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The Magnetic Field


Swarm is ESA's latest Earth Explorer mission, launched on 22 November 2013, and consists of three satellites working together in orbit to study the Earth's magnetic field.

But what is the magnetic field, and why is it important that we understand more about it?

It is a field of energy generated by the Earth's core and extends outwards into space. In the case of our planet, this field of energy has two poles; North and South.

These poles have been used for centuries in navigation, helping people to determine direction in their travels, and scientists theorise that some animals (particularly birds) may be capable of naturally sensing the magnetic field and use it for their own navigation.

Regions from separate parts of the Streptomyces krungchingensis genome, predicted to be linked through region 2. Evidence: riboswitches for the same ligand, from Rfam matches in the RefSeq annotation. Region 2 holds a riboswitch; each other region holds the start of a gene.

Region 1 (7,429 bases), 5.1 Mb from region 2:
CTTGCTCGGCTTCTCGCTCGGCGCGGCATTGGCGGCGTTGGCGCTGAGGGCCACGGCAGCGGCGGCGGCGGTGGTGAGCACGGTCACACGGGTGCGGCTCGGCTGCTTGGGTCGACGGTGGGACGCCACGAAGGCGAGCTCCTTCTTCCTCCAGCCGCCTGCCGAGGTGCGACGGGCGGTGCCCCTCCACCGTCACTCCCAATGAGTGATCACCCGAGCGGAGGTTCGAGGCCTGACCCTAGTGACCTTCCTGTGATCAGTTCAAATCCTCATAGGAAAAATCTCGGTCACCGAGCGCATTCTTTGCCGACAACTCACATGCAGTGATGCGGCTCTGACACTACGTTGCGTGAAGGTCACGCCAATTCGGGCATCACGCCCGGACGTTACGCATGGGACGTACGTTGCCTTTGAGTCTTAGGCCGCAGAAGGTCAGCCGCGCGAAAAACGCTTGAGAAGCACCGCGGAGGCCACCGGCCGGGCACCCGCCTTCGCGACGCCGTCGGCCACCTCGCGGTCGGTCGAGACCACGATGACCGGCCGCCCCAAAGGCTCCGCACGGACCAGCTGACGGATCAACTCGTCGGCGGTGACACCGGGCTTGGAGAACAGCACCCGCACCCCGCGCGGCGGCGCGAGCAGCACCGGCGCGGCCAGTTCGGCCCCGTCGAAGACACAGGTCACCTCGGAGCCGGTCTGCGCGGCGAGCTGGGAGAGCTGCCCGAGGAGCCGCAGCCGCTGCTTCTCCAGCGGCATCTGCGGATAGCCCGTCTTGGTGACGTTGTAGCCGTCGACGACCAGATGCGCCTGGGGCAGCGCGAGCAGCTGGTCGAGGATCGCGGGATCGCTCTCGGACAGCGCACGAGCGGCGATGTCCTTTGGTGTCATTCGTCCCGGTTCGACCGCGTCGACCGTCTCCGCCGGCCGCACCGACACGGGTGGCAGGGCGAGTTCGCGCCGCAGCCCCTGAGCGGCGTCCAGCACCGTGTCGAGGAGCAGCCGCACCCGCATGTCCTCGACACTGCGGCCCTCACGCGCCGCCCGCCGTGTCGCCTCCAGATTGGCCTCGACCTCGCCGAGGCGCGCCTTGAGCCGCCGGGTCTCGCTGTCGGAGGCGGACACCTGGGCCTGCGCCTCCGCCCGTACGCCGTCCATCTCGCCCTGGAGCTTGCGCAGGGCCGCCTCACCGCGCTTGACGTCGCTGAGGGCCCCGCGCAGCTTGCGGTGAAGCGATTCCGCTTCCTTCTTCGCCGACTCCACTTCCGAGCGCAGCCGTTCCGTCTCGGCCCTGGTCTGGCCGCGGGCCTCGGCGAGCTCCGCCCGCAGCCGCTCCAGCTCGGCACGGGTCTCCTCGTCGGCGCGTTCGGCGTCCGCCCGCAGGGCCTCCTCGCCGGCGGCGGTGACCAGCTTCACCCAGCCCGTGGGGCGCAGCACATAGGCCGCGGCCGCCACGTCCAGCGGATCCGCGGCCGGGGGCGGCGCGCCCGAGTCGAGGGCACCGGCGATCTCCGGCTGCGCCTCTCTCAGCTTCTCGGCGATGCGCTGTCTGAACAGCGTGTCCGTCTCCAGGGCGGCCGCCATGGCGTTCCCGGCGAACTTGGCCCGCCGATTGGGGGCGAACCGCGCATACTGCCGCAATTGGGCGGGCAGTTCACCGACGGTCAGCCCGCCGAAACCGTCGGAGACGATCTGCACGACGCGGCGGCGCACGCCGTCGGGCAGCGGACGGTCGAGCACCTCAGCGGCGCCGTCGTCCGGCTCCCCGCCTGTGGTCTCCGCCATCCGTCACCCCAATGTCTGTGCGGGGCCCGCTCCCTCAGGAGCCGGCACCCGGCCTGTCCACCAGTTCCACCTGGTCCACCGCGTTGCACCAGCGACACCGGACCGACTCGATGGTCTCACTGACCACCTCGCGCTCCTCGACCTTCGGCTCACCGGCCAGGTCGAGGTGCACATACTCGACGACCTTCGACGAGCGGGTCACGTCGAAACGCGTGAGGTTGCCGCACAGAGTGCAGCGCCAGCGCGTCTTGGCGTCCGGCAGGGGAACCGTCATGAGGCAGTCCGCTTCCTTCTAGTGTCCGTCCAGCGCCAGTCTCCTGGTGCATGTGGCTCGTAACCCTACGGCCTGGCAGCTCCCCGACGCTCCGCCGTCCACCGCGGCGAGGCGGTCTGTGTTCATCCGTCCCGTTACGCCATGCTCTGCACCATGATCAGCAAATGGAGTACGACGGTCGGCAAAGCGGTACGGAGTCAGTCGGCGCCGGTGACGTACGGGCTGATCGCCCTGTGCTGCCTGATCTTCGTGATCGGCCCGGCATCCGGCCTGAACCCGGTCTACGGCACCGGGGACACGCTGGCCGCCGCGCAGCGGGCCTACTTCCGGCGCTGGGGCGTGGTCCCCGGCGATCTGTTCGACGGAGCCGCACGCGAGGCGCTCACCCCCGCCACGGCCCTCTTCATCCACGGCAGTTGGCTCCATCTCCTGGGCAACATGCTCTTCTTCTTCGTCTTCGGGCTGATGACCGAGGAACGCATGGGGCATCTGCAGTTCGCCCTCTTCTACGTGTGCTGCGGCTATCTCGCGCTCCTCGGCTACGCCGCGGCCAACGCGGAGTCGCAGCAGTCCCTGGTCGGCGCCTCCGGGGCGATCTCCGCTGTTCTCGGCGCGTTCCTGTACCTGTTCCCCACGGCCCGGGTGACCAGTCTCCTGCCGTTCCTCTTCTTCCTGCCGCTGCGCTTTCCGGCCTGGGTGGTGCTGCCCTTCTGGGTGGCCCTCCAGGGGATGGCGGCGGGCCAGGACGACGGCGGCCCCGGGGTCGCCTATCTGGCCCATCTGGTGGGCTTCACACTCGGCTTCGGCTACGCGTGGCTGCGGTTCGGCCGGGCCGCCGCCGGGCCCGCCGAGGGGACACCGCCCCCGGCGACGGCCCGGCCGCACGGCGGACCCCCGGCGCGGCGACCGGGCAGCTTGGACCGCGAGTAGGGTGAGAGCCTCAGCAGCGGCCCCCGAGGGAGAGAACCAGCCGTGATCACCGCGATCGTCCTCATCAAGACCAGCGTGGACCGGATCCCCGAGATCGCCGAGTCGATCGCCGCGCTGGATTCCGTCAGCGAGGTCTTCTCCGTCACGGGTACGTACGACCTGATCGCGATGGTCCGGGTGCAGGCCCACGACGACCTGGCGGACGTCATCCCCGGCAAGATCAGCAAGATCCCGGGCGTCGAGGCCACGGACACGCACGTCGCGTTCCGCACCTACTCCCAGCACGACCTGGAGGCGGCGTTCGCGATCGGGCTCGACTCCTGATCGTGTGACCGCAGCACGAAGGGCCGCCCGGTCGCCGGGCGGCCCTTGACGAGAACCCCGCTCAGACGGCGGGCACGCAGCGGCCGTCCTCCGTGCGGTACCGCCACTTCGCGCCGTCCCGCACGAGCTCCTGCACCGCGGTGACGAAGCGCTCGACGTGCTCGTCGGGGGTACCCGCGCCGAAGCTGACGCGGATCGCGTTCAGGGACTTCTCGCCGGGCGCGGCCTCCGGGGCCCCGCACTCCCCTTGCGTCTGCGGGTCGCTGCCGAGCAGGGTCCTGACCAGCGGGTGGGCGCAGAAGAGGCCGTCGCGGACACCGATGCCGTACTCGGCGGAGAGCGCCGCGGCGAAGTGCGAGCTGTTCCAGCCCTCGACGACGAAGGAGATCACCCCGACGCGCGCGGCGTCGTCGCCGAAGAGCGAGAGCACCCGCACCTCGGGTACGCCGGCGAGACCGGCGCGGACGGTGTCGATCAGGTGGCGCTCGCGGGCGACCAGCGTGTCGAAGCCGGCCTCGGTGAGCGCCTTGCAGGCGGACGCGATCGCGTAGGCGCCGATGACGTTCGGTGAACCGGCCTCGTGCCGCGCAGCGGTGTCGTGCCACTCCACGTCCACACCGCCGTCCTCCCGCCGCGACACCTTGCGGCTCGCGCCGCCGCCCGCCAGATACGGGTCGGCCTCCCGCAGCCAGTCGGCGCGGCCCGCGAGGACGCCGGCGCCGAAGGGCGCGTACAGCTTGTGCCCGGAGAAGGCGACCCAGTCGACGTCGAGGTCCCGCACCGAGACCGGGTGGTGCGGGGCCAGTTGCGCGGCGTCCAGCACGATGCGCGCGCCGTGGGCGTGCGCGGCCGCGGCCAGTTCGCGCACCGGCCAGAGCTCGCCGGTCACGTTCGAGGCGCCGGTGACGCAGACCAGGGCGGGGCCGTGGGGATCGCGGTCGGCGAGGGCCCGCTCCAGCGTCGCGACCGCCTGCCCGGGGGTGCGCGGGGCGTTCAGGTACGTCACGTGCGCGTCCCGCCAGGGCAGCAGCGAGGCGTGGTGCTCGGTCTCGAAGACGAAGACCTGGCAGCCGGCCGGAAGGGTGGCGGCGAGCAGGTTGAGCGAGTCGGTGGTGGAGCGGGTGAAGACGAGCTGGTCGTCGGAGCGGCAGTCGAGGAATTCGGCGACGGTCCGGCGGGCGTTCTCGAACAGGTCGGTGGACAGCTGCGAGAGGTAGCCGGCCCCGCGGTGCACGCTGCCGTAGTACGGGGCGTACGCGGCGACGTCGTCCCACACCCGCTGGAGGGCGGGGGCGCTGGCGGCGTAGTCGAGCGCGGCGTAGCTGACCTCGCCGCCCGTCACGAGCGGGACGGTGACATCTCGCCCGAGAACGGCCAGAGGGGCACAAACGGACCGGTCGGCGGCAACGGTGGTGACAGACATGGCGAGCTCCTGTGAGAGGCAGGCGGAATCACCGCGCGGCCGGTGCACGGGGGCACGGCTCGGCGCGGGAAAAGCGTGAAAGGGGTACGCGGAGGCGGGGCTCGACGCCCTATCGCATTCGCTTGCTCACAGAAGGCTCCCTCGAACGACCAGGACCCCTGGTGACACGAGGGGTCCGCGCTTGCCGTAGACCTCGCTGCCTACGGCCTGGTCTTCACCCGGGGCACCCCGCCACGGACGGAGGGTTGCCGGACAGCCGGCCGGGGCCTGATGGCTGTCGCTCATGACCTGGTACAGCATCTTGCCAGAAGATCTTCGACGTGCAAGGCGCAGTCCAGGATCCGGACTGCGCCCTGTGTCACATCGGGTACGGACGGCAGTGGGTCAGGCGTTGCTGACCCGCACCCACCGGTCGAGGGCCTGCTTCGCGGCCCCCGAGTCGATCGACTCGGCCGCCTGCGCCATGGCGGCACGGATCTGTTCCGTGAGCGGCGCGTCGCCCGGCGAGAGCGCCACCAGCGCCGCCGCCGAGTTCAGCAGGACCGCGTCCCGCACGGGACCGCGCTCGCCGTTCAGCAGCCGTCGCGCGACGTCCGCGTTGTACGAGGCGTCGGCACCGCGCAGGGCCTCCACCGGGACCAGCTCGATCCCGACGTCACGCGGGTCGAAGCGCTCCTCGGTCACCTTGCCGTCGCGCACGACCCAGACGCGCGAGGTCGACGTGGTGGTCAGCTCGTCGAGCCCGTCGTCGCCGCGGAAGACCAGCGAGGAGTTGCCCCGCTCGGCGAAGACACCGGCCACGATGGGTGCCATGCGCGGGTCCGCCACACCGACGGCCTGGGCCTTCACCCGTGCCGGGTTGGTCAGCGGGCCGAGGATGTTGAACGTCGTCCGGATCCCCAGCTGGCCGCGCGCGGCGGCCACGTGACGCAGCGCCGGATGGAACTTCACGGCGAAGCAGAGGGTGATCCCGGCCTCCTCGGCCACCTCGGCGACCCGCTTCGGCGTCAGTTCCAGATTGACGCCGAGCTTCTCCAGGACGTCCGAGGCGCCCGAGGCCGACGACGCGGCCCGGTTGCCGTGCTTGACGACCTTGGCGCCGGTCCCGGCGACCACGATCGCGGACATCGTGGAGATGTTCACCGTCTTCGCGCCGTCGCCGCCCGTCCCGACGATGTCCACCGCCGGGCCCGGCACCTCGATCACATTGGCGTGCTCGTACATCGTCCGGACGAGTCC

Beyond navigation, the magnetosphere - the region of the Earth's magnetic field that is at its furthest extent - acts as a barrier around the planet, and protects it from radiation that would otherwise be harmful to life on Earth. Without the magnetosphere our world would not be able to retain an atmosphere.

Because the field is natural, it gradually shifts and changes over time. Measurements conducted over the last century indicate that the field is weakening, but scientists do not yet have enough data to fully understand this process on a long-term scale.

Swarm will aid scientists by obtaining the most accurate measurements of the Earth's magnetic field yet and help us to understand this natural process.

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